Investing in E-Commerce Properties

As institutional investors become more interested in e-commerce distribution facilities, lenders are becoming more amenable to providing the financing to purchase them.
David Buck, USAA Real Estate

David Buck, USAA Real Estate

By Suzann D. Silverman, Editorial Director

As institutional investors become more interested in e-commerce distribution facilities, lenders are becoming more amenable to providing the financing to purchase them. And institutional interest in the sector is rapidly heating up, according to observations during the final panel of NAIOP’s inaugural E.CON e-commerce conference, “The Do’s and Don’ts of Investing in E-Commerce.”

“If you’re not buying e-commerce, you’re not in the real estate business right now,” noted Bo Mills, head of the western U.S. industrial capital markets for Jones Lang LaSalle Inc. “Everyone is so underweighted in industrial right now, and e-commerce has really driven the industrial boom,” so e-commerce buildings are trading more actively than traditional bulk distribution facilities right now, he said. And most of the big investors are pursuing them.

It helps that e-commerce is easy to understand, put in CBRE Inc. vice chairman & managing director Jack Fraker. After all, most people have made a purchase online and the growth of Internet purchases has been widely reported. The properties also offer institutional investors an opportunity to put out their necessary big blocks of cash, Mills added.

ECON14 investment panelFor investor USAA Real Estate, the top priorities are proximity to solid consumer markets; agility, or the flexibility to expand for peak-season employment; and environmental soundness of the property, since most of the future property buyers will be members of the environmentally sensitive Gen Y demographic group, listed executive managing director David Buck, who is in the process of expanding USAA e-commerce investment into Europe.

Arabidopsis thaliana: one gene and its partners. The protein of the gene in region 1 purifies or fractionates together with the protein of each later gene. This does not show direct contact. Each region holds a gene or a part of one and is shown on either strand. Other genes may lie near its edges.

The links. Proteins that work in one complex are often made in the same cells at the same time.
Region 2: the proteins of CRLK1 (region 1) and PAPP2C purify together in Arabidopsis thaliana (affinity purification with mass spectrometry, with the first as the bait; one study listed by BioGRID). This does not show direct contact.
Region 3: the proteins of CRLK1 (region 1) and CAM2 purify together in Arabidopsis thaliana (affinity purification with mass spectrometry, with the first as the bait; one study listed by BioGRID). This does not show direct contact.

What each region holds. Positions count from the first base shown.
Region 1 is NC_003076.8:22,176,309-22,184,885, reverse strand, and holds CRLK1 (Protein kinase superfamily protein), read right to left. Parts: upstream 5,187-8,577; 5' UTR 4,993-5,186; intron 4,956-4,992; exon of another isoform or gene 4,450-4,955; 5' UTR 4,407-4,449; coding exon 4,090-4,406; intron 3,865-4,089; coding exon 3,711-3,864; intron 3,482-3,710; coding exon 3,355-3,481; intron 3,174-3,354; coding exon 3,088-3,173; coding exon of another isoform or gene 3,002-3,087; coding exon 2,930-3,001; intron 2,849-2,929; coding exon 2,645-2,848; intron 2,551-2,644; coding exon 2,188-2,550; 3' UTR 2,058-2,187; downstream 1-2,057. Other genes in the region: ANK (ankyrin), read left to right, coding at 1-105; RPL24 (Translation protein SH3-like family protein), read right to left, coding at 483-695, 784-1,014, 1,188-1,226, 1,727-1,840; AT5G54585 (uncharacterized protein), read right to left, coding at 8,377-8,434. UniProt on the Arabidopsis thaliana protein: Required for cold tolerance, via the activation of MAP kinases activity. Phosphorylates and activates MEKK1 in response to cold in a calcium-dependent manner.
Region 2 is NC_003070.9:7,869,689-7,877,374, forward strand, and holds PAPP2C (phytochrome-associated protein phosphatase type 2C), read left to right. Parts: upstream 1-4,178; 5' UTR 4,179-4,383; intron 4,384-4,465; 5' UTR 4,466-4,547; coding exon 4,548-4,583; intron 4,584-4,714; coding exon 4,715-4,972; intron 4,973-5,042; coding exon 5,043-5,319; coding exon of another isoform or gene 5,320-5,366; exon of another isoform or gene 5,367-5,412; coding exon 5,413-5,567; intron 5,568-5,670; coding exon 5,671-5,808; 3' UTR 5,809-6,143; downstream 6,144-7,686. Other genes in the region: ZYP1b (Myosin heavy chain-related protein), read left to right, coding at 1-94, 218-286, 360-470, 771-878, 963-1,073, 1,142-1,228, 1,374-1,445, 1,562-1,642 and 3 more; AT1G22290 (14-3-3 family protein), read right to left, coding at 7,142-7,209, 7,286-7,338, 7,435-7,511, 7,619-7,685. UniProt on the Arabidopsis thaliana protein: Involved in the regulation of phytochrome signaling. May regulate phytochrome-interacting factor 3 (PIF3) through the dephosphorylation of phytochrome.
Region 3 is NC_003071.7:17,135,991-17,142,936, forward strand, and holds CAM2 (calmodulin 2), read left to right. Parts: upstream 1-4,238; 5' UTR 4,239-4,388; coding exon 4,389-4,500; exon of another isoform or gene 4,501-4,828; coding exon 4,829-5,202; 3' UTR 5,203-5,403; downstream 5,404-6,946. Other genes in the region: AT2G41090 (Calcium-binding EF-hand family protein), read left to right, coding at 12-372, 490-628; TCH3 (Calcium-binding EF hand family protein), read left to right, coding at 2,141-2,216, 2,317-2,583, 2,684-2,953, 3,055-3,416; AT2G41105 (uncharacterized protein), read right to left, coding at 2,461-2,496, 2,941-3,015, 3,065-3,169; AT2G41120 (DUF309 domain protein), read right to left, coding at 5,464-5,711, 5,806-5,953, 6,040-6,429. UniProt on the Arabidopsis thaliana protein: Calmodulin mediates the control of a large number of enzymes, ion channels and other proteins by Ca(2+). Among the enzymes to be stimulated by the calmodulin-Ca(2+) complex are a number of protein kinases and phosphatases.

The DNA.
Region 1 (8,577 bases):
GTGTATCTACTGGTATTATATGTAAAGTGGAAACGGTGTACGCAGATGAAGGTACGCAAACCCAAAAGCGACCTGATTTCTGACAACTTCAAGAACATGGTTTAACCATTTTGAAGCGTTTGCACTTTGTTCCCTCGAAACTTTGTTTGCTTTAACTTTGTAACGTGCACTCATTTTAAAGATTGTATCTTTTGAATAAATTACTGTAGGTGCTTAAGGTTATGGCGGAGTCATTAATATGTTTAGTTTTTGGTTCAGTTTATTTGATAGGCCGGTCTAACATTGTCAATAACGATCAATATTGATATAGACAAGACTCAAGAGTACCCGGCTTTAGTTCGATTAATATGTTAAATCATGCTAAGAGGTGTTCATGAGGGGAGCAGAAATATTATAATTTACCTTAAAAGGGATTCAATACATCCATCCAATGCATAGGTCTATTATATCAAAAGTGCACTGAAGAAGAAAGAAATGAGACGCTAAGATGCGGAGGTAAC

The company also likes bigger, taller, less dense properties with electrical and plumbing redundancies that make them more flexible should the tenant leave. Buck said he would also rather invest in the condition of the space relative to employee amenities rather than equipment or racking. Attracted to better credit tenants, which are more likely to stay, he also likes to see the tenant initially invest more in the building than USAA does, noting that some credit tenants draw on their own access to capital to put their own money into the deal.

Priorities are slightly different in Europe, though, Buck said, since properties tend to be smaller there and the materials used to construct so-called institutional-quality properties differ. Furthermore, labor laws in some countries can limit certain types of e-commerce (France, for instance, has banned the discounting of books to protect mom-and-pop bookstores). Nonetheless, Internet sales are growing rapidly overseas as they are in the U.S., with about 40 percent of lease activity in the European Union last year related to e-commerce, he estimated.

U.S. lenders continue to bring more traditional considerations to the negotiating table. Location is a big factor, with more recognizable locations—for instance, bigger cities or those more traditionally considered industrial centers—likely to attract better pricing among the lending community, according to Fraker. For instance, he suggested, Dallas or Los Angeles might net a cap rate in the mid-5s, whereas Nashville or Richmond might be priced in the 6 range.

That doesn’t mean the investor has to bypass a property in a lesser known but well-placed location, Fraker observed. If there’s a good story for the lender to bring to the boardroom when presenting the possibility, it may make them more amenable to financing the deal.